Minnesota residents should be aware of how the 2017 Tax Cuts and Jobs Act will impact estate planning. One of the more significant aspects of the tax legislation is that it gives taxpayers the chance to transfer a substantial amount of money without being assessed estate, generation-skipping transfer or gift taxes.
For many individuals in Minnesota, the benefits of estate planning on personal assets are clear. However, proper planning can be equally important to protect the ongoing longevity of a business. When a business owner passes away, it can be far too easy for a company to fail. This is especially true when the business is a small, closely-held operation.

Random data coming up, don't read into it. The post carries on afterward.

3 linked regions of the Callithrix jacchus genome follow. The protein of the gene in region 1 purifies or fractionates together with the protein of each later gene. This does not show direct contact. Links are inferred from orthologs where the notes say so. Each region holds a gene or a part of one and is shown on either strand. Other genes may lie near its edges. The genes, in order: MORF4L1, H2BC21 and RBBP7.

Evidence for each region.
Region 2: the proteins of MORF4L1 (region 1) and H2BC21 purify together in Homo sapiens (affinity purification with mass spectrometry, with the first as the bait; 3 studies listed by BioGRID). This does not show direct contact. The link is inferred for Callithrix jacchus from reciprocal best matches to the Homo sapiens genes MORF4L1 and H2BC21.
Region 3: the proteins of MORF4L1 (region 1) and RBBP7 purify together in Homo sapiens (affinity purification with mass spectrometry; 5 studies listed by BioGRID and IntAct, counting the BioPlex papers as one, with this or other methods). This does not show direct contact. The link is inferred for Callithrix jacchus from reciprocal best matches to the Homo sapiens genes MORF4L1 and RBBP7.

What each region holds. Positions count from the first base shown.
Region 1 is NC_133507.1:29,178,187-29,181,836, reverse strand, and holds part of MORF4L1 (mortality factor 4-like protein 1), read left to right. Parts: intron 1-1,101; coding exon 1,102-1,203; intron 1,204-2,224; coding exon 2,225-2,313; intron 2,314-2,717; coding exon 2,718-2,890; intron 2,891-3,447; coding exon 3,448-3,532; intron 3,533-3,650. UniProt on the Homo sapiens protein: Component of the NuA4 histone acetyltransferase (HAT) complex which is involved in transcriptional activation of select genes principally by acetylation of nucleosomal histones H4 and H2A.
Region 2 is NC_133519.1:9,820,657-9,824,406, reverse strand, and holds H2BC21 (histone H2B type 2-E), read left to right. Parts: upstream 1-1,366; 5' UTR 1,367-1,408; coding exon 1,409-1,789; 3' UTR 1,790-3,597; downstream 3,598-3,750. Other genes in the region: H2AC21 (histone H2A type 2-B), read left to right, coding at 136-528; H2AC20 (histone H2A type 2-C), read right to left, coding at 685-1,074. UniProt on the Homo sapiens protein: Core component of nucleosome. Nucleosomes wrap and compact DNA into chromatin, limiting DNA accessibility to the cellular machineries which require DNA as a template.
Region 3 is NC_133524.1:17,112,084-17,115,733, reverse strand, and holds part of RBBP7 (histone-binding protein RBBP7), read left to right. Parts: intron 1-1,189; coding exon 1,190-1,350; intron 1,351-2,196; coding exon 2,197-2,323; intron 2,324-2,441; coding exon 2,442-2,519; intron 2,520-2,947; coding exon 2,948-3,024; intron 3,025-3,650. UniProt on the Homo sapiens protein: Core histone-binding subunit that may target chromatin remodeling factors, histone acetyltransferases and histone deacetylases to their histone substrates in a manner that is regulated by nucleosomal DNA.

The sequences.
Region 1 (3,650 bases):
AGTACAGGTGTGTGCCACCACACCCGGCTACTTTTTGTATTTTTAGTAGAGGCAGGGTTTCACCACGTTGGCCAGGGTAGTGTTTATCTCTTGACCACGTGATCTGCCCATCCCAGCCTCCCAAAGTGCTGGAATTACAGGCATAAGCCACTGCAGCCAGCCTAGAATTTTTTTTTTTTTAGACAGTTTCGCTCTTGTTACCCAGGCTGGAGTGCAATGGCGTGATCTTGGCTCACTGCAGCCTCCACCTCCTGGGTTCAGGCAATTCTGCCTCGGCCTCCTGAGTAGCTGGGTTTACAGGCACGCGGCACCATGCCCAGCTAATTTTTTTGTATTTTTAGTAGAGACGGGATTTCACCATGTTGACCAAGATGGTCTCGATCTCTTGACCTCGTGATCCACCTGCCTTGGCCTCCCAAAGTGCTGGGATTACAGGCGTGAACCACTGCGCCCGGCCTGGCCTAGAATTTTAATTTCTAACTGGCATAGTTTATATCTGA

The new Tax Cuts and Jobs Act raised the federal estate tax exemption to $11 million for individuals throughout Minnesota and the rest of the U.S. Married couples can combine their individual exemptions to protect up to $22 million in assets. Therefore, estate planning may no longer be about tax efficiency for some people. However, it is still a good idea for individuals to engage in estate planning to help create and preserve their legacies into the future.
Some families in Minnesota might become embroiled in disputes over an estate plan if there are stepparents and stepchildren involved. According to one study, only about 20 percent of adult stepchildren say they are close to their stepmothers. Women also have longer life expectancies than men do, so it might be more likely for the dispute to involve stepmothers than stepfathers.